An analysis of the potential interplay of 4acC with other modifications revealed that 4acC and 5mC occupied distinct genomic regions, with changes to 5mC levels failing to prompt a direct effect on the distribution of 4acC; however, genes modified with 4acC displayed higher 5mC levels in the CG context within gene bodies and lower 5mC methylation levels in CHG/CHH contexts (where H is A, C, or T).
Regions associated with 4acC also tended to co-exist alongside transcription-associated permissive histone modifications such as H3K4 di- and tri-methylation (H3K4me2/H3K4me3), H3K36 tri-methylation (H3K36me3), H3K9 acetylation (H3K9ac), and H3K14 acetylation (H3K14ac). While these histone modifications played a more dominant role in modifying gene expression than 4acC alone, 4acC-modified genes displayed higher expression levels than non-4acC-modified genes when they lacked permissive histone modification marks or possessed repressive histone modifications. While this suggested a positive role for 4acC in the absence of active histone modifications, 15% of 4acC peaks also displayed an overlap with the repressive H3K27 trimethylation (H3K27me3) modification, a level significantly higher than the percentage of overlap that would occur by chance. These findings suggest that 4acC, 5mC, and histone modifications cooperatively regulate gene expression in a complex manner.
This study also discovered a significant overlap of 4acC with DNase I hypersensitive sites (suggesting that 4acC-modified regions contain regulatory DNA elements) and binding sites for a wide range of transcription factors. The authors hypothesize that the presence of the 4acC facilitates transcription factor binding to support the tight regulation of gene expression.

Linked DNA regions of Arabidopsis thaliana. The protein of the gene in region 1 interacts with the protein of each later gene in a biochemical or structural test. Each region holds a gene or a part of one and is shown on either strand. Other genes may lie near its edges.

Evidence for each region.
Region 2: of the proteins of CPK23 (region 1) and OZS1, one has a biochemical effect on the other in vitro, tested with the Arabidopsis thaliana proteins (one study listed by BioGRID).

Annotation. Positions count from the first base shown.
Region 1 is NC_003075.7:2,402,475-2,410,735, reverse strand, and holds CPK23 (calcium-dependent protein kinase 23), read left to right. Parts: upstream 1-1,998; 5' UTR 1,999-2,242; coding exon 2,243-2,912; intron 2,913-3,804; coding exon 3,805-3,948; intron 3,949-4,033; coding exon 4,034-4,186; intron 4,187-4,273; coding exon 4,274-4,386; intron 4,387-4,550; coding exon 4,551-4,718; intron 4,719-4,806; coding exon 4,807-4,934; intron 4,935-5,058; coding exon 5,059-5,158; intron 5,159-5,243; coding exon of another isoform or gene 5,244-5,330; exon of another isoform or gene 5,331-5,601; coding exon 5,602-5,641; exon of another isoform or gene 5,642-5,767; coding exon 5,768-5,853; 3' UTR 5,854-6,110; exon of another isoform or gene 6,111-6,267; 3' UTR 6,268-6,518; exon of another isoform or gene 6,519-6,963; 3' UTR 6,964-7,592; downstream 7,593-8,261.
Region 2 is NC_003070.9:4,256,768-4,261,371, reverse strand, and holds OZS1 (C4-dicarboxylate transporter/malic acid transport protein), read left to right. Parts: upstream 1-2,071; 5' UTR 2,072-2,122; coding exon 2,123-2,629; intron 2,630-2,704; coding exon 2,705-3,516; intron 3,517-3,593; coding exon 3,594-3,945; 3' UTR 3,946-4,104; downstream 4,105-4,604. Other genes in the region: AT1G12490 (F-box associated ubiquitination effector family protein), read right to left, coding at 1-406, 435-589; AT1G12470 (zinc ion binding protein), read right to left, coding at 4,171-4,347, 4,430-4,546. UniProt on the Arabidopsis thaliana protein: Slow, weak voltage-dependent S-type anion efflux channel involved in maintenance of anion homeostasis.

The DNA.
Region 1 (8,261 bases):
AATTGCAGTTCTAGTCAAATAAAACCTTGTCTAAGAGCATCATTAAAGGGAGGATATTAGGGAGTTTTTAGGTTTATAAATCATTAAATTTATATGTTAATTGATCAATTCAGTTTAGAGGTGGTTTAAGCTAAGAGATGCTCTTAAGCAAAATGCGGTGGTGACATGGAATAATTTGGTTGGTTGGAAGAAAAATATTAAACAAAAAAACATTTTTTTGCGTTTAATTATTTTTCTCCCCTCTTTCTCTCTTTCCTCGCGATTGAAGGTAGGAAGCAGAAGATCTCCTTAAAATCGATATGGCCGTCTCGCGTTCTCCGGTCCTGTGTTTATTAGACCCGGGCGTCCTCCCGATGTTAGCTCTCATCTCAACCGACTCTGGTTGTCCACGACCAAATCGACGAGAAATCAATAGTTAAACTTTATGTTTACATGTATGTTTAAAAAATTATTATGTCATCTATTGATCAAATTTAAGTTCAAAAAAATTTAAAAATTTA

Finally, the authors advanced their research beyond the model plant Arabidopsis and provided evidence for 4acC in the genomic DNA of rice and maize (whose genome displays greater complex, with 85% constituted by transposons) through mass spectrometry-based analyses. Importantly, the team also noted the presence of 4acC in the genomic DNA of mice and humans, thereby providing evidence that 4acC distribution and function may remain similar across varied species; however, the authors underscore the need to carry out 4acC-IP-seq in mammals to validate these findings and shed further light on the evolutional conservation/divergence of 4acC´s biological function.
While these findings reveal much about the distribution and role of the 4acC modification (a hitherto unknown DNA modification that has sprouted up in higher eukaryotes!), the authors note the need to continue this research to identify 4acC writers (acetyltransferases), erasers (deacetylases), and readers (4acC binding proteins) and further explore the complex role of 4acC in gene expression regulation and any crosstalk with other epigenetic modifications.